That need to believe, is the core of theAmerican humor of Huckleberry Finn. It maybe true that in its magnificent colloquialism thenovel marks Americas literary declaration ofindependence . . . a model of how one breaks freefrom the colonizers culture. But as a deadpandeclaration the model it presents is, mockingly,the illusion of independence. It reveals ourimprisonment within what Lewis Hyde, in hissweeping overview of the Trickster figure, callsthe joints of culture. For Hyde, this conceptinvolves a heroic view of the possibilities of inter-pretation. He pictures the Tricksters culturalwork in physiological terms, as an assault uponthe vulnerable parts of the social body, most tell-ingly its flexible or movable joints, where var-iant spheres of society (home, school, church,job) intersect. At these anatomical weak points,he writes, Tricksters come most vividly to life,unsettling the system, transgressing boundaries,exposing conflicts and contradictionsthus free-ing us, he contends, as sympathetic interpreters oftheir subversion, from social constraints. If so,Mark Twain is a kind of laughing anti-trickster.Its not just that hes mocking the tricksters in thenovel: Tom, the Duke and King, Huck himself.Its that hes mocking our would-be capacities forTrickster criticism.Whats funny about our inter-pretation of the novelboth of the narrative andof its autobiographical herois that what beginsas our independent assessment, and often ouroppositional perspective, leads us happily, ofour own free will, into the institutions of ourcolonizing culture.

    Thus it was all but inevitable that in ourmulticultural era, Huck should be discovered tobe (in addition to everything else thats positivelyAmerican) multicultural. This is not the place todiscuss Hucks blacknessor for that matter thepossibility of his ethnic Irish-Americannessbut its pertinent here as elsewhere to recallTwains warning that interpretation may be a

    trap of culture. He speaks abundantly of thenature of that trap in his later writingsin lettersto friends, for example, reprimanding them forpresuming that there is still dignity in man,whereas the plain fact is that Man is . . . anApril-fool joke played by a malicious Creatorwith nothing better to waste his time upon;and in essays protesting that he has no raceprejudices . . . [nor] color prejudices, nor creedprejudices . . . I can stand any society. All that Ineed to know is that a man is a human being;that is enough for me; he cant be any worse;and in journals documenting how history, in allclimes, all ages, and all circumstances, furnishesoceans and continents of proof that of all crea-tures that were made he [man] is the most detest-able . . . below the rats, the grubs, thetrichinae . . .There are certain sweet-smelling,sugarcoated lies current in the world . . .One ofthese . . . is that there is heroism in human life:that he is not mainly made up of malice andtreachery; that he is sometimes not a coward;that there is something about him that ought tobe perpetuated. In his posthumously publishednovel, The Mysterious Stranger, Twain exposesthe nub itselflays bare the mechanism of thetrap of hope. Here his stand-in deadpan artist,Satan, pairs up with a poor-white, innocent,sound-hearted little boy, a boy not unlikeHuckbefriends him and conjures up for hima variety of alluring spectacles and promises,only to reveal, at the end, the absurdity of eachone of them. You perceive now, Satandeclares, that it is all a Dream, a grotesqueand foolish dream. And then the boys epiph-any: He vanished, and left me appalled: for Iknew, and realized, that all that he had said wastrue.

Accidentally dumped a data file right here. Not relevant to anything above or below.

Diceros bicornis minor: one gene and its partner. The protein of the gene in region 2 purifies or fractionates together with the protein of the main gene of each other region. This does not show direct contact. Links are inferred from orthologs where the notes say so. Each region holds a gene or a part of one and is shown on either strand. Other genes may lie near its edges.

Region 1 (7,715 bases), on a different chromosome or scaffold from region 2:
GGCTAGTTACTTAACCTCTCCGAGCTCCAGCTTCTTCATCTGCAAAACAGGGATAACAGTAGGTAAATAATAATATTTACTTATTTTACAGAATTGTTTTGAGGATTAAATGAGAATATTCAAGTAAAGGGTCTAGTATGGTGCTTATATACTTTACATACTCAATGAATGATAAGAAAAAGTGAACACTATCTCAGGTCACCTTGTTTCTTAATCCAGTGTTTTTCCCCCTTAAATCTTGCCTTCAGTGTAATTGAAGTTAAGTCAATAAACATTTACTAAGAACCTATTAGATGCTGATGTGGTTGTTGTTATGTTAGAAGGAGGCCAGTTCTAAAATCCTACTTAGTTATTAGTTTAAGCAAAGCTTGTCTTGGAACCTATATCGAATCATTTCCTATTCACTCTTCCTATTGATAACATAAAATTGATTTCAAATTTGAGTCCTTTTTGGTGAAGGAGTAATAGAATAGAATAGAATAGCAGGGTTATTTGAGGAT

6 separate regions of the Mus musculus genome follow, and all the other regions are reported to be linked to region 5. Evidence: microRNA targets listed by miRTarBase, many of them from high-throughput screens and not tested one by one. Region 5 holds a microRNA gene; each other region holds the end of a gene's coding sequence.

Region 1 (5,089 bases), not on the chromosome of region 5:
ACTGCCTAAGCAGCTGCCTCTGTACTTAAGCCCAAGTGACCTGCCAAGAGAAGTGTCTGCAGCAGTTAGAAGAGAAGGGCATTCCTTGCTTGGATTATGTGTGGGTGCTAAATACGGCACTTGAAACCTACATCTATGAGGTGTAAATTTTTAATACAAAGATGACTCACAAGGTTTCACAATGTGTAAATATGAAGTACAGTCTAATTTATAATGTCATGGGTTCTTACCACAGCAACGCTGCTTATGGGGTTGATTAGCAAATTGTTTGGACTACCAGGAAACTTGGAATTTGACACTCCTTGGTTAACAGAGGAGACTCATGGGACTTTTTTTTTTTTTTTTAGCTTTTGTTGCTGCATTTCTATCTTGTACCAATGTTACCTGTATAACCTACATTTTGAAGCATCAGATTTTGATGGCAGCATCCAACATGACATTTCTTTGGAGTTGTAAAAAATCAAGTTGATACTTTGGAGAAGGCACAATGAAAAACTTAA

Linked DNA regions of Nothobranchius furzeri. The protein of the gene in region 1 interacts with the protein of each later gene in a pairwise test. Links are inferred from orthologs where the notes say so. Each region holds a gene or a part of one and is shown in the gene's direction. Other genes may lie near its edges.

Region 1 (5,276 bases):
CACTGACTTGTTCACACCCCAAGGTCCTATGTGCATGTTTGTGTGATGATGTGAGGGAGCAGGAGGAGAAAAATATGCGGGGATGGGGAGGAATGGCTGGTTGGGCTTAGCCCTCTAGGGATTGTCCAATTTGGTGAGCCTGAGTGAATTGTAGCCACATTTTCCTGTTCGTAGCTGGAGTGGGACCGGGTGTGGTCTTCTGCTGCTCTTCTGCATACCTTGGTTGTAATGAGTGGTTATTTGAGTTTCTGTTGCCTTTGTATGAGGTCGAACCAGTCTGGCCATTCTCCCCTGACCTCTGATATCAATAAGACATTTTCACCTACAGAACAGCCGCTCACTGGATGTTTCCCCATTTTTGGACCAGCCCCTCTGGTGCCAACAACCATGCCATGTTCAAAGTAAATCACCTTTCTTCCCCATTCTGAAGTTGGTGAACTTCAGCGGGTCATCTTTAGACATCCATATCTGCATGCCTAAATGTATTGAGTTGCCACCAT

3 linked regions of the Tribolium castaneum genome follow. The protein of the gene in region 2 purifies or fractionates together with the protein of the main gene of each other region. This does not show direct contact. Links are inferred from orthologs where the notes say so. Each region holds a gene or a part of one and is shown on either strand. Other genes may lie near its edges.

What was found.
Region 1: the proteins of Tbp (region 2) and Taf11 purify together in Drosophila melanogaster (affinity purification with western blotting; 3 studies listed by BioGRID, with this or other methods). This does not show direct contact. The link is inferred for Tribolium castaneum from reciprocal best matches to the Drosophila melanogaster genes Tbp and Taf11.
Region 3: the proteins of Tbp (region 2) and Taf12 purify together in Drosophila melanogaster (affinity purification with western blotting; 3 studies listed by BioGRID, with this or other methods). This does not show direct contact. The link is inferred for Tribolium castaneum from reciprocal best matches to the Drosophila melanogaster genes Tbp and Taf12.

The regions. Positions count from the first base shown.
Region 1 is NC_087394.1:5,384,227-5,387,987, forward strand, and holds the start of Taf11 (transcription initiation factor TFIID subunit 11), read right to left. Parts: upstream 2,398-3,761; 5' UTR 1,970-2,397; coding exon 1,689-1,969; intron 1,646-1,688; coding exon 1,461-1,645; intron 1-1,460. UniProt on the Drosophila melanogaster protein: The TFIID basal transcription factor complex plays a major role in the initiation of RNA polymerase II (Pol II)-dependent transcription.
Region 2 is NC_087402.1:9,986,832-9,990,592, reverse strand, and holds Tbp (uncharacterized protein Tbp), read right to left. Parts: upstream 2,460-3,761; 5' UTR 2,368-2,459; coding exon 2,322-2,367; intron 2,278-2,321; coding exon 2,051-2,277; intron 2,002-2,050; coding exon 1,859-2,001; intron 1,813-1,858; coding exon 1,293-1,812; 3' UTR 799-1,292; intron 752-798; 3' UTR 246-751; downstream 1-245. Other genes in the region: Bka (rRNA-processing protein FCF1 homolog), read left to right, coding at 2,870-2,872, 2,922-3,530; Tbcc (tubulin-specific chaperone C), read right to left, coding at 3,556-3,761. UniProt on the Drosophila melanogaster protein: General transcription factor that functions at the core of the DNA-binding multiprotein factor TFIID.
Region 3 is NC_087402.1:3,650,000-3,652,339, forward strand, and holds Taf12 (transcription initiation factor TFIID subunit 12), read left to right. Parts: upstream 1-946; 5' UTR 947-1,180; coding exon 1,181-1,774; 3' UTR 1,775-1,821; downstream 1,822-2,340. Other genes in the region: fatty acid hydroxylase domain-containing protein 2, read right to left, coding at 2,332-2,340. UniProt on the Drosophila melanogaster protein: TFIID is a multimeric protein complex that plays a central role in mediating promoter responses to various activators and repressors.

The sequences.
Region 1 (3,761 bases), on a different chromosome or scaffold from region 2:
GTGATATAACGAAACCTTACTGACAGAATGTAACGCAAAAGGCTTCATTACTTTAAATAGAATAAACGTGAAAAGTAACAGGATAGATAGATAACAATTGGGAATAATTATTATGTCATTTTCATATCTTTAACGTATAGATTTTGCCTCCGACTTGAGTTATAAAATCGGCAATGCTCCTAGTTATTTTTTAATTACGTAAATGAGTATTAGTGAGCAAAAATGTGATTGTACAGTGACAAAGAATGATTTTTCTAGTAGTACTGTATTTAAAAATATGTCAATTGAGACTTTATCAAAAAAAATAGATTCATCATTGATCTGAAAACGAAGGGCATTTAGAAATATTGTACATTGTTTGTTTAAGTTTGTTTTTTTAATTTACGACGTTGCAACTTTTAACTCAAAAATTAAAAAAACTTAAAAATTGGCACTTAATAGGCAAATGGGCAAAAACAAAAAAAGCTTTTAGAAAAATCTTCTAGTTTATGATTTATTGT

Thats the humorous point of HuckleberryFinn, if were alert. The novels underlying moraland motive, its deadpan plot, is that this grandflight to freedomblack and white together, theindividual regenerated by naturewas all adream. Not a grotesque dream, to be sure, but afoolish one because it is a dream that befools.Recall the image of the novel with which criticaltradition has left us. The plot is a river story, thestyle is a flow of humor, and our interpretation isa raft that promises protection (from conscience,from civilization, from all the slings and arrows ofoutrageous adulthood). Now consider the facts.The river keeps returning us again and again andyet again to the settlements, the raft proves to be acon-man haven, and on this raft of trouble, on

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  • this river that betrays and kills, were left with twomock-symbolic figures. One is Huck Finn, bond-slave to society, mostly scared to death, speakinga language we dont trust, and (as Pap puts it, in adrunken flash of insight) an Angel of Death. Theother is Jim, the fugitive black who need neverhave run off, and who leads Huck into what Jimhimself, early in the novel, calls the Black Angelshells-pact. So the nub is: the Angel of Death andthe Black Angel, on a deadpan raft-to-freedom,drifting deeper and deeper into slave territory. Itmakes for a savagely funny obituary to theAmerican dream.

    Source: Sacvan Bercovitch, Deadpan Huck, in Kenyon

    Review, SummerFall 2002, pp. 90134.


    Frank, Waldo, Our America, Boni and Liveright, 1919,pp. 1358.

    Hemingway, Ernest, Green Hills of Africa, ScribnersSons, 1935; reprint, 1987, p. 22.

    Hill, Hamlin, Samuel Langhorne Clemens, in Dictionary

    of Literary Biography, Vol. 12: American Realists and

    Naturalists, edited by Donald Pizer and Earl N. Harbert,

    Gale Group, 1982, pp. 7194.

    Huck Finn and the Ebb and Flow of Controversy, in

    the Washington Post, March 13, 1995, p. D2.

    Lemon, Richard, Huckleberry Finn, in People Weekly,

    Vol. 23, February 25, 1985, p. 67.

    Matthews, Brander, Review of Adventures of Huckleberry

    Finn, in the Saturday Review, Vol. 59, No. 1527, January

    31, 1885, pp. 15354.

    Paine, Albert Bigelow, Mark Twain, a Biography: The

    Personal and Literary Life of Samuel Langhorne Clemens,

    Vol. 2, Harper & Brothers Publishers, 1912, pp. 79398.

    The 100 Most Frequently Challenged Books of 1990

    2000, American Library Association,


    (December 9, 2006).

    Twain, Mark, Adventures of Huckleberry Finn, Harper &

    Brothers, 1885; reprint, Pocket Books, 2004.

    Yardley, Jonathan, Huck Finn Doesnt Wear a White

    Sheet, in the Washington Post, April 12, 1982, p. C1.